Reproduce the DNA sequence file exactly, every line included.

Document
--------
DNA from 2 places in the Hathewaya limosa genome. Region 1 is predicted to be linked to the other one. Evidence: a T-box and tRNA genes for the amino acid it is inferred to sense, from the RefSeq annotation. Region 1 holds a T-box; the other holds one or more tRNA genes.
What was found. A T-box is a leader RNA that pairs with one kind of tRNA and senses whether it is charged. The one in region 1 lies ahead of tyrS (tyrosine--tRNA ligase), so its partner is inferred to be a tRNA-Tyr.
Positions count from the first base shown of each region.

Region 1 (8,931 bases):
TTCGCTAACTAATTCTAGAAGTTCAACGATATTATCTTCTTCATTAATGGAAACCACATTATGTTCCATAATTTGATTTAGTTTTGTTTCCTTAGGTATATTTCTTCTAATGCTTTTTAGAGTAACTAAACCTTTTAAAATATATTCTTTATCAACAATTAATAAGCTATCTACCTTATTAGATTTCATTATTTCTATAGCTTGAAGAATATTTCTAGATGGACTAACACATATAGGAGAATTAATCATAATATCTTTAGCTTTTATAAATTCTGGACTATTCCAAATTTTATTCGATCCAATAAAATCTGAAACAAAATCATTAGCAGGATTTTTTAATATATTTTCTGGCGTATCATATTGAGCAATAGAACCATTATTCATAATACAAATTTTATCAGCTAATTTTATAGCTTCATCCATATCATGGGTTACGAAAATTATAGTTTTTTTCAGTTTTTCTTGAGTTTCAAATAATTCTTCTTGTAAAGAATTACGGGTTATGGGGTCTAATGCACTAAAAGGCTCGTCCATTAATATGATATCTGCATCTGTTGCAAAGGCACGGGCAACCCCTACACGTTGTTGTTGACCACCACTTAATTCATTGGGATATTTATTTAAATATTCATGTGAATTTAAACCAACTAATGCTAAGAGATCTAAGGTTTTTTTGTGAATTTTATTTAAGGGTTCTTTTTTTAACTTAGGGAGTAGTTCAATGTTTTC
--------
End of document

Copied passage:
DNA from 2 places in the Hathewaya limosa genome. Region 1 is predicted to be linked to the other one. Evidence: a T-box and tRNA genes for the amino acid it is inferred to sense, from the RefSeq annotation. Region 1 holds a T-box; the other holds one or more tRNA genes.
What was found. A T-box is a leader RNA that pairs with one kind of tRNA and senses whether it is charged. The one in region 1 lies ahead of tyrS (tyrosine--tRNA ligase), so its partner is inferred to be a tRNA-Tyr.
Positions count from the first base shown of each region.

Region 1 (8,931 bases):
TTCGCTAACTAATTCTAGAAGTTCAACGATATTATCTTCTTCATTAATGGAAACCACATTATGTTCCATAATTTGATTTAGTTTTGTTTCCTTAGGTATATTTCTTCTAATGCTTTTTAGAGTAACTAAACCTTTTAAAATATATTCTTTATCAACAATTAATAAGCTATCTACCTTATTAGATTTCATTATTTCTATAGCTTGAAGAATATTTCTAGATGGACTAACACATATAGGAGAATTAATCATAATATCTTTAGCTTTTATAAATTCTGGACTATTCCAAATTTTATTCGATCCAATAAAATCTGAAACAAAATCATTAGCAGGATTTTTTAATATATTTTCTGGCGTATCATATTGAGCAATAGAACCATTATTCATAATACAAATTTTATCAGCTAATTTTATAGCTTCATCCATATCATGGGTTACGAAAATTATAGTTTTTTTCAGTTTTTCTTGAGTTTCAAATAATTCTTCTTGTAAAGAATTACGGGTTATGGGGTCTAATGCACTAAAAGGCTCGTCCATTAATATGATATCTGCATCTGTTGCAAAGGCACGGGCAACCCCTACACGTTGTTGTTGACCACCACTTAATTCATTGGGATATTTATTTAAATATTCATGTGAATTTAAACCAACTAATGCTAAGAGATCTAAGGTTTTTTTGTGAATTTTATTTAAGGGTTCTTTTTTTAACTTAGGGAGTAGTTCAATGTTTTC